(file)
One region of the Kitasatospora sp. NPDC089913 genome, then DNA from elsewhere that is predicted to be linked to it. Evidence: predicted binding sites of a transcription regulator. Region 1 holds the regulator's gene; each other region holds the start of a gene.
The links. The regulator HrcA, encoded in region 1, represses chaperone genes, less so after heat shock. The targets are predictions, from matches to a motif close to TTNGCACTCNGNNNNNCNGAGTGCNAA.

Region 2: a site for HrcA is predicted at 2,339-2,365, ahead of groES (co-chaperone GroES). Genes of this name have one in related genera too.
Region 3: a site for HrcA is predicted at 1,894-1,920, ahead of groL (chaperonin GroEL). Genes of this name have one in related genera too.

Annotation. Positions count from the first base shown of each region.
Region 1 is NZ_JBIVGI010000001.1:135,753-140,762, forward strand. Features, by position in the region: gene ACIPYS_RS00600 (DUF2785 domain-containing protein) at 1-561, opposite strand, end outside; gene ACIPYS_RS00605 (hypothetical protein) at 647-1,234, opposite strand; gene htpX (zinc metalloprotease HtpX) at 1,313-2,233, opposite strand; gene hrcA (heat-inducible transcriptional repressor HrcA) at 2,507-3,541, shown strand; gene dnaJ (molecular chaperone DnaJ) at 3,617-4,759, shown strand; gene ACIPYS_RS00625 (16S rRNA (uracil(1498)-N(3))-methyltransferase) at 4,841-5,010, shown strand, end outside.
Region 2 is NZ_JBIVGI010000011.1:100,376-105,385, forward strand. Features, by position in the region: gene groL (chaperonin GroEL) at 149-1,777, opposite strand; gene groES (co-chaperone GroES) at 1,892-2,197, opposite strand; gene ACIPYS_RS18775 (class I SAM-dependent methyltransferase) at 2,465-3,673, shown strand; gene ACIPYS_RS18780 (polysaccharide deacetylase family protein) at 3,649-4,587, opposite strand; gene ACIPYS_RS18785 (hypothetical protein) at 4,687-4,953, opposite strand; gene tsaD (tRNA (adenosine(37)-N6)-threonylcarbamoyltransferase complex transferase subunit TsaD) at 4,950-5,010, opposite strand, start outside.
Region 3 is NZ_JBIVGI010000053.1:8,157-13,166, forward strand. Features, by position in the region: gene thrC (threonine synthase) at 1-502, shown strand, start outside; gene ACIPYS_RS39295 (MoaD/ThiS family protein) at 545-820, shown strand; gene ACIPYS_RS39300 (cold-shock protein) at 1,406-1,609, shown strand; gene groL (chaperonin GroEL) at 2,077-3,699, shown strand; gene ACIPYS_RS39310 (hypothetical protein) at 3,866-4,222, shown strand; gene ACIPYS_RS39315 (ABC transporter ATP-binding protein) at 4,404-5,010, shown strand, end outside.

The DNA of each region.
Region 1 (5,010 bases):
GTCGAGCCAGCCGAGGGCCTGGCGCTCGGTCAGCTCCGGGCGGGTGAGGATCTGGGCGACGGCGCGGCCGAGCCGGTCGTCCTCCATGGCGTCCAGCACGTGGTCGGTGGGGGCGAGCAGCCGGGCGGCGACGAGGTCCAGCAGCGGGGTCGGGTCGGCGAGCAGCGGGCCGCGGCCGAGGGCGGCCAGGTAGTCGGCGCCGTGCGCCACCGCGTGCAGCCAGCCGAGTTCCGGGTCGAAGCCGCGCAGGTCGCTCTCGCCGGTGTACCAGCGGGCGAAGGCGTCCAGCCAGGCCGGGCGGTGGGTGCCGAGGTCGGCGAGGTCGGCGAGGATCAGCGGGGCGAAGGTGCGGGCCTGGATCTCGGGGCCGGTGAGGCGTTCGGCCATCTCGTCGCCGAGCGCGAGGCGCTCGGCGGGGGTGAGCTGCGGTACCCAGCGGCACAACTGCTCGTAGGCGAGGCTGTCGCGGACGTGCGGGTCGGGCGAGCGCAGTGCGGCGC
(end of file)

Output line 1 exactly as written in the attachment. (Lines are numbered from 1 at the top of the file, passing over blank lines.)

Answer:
One region of the Kitasatospora sp. NPDC089913 genome, then DNA from elsewhere that is predicted to be linked to it. Evidence: predicted binding sites of a transcription regulator. Region 1 holds the regulator's gene; each other region holds the start of a gene.